Marianne Faithfull has enjoyed a long career of music. From her early appearance in the early ’60s, with a best-selling song (“As Tears Go By”), through her late ’70s re-emergence with Broken English (1979), and her subsequent releases (over ten fascinating batches of songs), Marianne Faithfull has managed to maintain her expected rough edges.
With Broken English, she established herself as a singer on the outer fringes. She explores jealousy, betrayal, and other dark corners of the human existence. Every so often, she would attempt a lighter approach but the interest in her music as Rock’s hard-bitten singer of angry songs was already in motion.
On her new album, Give My Love To London (2014), she delivers an engaging and enduring collection of tracks. She begins with the title track, and sings about a return to her place of her memories. It seem to embrace the end of a cycle by celebrating (“…dance by the light of the moon, boy, dance by the light of the moon…”). Her “Mother Wolf” is an accusatory track, a seeming metaphor of responsibility and the lack of it during wartime.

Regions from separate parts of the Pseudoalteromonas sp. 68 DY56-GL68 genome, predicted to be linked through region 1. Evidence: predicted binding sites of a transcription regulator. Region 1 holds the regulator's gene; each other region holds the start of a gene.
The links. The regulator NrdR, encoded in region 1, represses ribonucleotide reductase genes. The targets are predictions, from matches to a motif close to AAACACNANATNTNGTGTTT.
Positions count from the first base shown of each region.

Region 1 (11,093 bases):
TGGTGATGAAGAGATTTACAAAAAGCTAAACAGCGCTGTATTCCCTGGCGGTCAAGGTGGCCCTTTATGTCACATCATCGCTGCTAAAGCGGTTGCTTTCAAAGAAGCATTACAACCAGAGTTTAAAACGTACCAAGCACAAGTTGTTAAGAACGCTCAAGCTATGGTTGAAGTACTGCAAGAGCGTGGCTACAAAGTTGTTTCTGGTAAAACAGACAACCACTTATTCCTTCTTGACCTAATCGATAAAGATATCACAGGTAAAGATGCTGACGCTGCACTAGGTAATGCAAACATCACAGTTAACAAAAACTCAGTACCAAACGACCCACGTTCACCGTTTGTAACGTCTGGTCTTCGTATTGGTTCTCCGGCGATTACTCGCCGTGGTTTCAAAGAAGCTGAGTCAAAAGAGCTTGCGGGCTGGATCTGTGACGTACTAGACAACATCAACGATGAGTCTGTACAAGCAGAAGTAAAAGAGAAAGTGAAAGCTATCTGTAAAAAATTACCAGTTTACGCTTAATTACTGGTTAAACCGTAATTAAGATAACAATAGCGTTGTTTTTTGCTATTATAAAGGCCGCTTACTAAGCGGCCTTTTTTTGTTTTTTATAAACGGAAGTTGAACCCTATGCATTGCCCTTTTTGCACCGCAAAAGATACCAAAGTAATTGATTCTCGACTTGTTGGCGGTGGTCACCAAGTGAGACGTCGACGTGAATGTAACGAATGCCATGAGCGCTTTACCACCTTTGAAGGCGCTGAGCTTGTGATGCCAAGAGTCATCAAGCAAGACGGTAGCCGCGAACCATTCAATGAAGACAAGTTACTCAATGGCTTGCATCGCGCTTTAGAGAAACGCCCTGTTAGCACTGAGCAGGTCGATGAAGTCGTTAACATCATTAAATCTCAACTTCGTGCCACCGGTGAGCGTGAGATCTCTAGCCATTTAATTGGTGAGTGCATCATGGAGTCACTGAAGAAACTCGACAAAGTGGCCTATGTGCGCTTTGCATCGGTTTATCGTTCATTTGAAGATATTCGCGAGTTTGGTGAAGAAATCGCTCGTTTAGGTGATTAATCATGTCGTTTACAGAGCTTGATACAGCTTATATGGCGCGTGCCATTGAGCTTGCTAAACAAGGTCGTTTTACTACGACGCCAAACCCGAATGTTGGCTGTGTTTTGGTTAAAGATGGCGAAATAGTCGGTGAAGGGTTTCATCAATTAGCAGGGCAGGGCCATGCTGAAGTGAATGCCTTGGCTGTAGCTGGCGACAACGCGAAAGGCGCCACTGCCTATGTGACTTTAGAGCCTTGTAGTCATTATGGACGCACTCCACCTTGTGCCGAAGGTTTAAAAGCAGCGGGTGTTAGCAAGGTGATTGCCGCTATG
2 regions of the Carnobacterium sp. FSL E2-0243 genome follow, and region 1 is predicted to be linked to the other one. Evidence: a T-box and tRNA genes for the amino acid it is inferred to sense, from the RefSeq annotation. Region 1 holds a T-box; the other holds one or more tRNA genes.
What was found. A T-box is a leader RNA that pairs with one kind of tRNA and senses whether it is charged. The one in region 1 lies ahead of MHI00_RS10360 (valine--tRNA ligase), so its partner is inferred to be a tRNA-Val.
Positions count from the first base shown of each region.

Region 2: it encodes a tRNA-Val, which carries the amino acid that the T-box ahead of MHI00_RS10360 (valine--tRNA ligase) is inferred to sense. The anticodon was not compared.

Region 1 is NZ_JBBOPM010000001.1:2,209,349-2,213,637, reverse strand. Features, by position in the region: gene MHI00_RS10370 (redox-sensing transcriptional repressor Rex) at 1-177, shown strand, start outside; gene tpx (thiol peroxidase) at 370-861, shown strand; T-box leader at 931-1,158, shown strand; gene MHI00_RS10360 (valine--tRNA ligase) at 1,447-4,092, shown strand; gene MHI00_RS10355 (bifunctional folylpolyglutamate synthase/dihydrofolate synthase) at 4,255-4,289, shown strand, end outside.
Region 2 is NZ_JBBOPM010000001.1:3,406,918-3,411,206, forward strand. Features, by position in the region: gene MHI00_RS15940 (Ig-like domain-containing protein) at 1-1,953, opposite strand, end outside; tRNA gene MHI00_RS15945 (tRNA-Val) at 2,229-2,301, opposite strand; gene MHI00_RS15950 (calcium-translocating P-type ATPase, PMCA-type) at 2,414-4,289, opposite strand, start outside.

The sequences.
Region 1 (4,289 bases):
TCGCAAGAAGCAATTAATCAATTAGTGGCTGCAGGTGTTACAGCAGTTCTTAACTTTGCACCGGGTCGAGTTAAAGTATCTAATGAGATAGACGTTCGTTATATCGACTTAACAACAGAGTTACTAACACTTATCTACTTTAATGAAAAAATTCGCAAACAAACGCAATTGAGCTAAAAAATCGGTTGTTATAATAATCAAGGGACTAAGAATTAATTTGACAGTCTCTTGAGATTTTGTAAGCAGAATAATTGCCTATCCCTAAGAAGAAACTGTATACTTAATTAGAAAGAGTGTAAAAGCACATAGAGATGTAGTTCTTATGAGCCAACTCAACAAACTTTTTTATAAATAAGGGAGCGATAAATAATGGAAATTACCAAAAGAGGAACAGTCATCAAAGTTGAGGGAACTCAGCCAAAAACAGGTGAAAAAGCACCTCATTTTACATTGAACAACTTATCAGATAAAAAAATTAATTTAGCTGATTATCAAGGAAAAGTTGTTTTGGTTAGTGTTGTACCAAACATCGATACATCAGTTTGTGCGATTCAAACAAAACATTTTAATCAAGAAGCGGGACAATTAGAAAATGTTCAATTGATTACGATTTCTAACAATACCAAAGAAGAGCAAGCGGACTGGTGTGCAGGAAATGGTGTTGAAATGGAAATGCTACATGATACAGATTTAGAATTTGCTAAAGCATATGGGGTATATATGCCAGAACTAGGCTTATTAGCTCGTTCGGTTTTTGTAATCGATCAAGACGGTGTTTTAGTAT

With eleven songs, some of them written by such luminaries as Nick Cave (a beautiful but heart-wrenching “Lake Victorian Holocaust”, and the co-written “Deep Love”), Roger Waters (“Sparrows Will Sing”), and Leonard Cohen (Cohen’s more recent composition from his 2012 album, Old Ideas, “Going Home”) Marianne Faithfull returns with a stunning work. She also transforms the classics, “The Price Of Love” (The Everly Brothers), and “I Get Along Without You Very Well (Except Sometimes)” (Hoagy Carmichael).
Give My Love To London is a great album not to be missed. If you enjoyed her past works, especially her harder-edged albums, then Give My Love To London should be on your shopping list, even if it is an off the beaten path album by a seasoned veteran.
Release Date: September 29, 2014
Label: Caroline Records
Availability: (CD, DD, LP)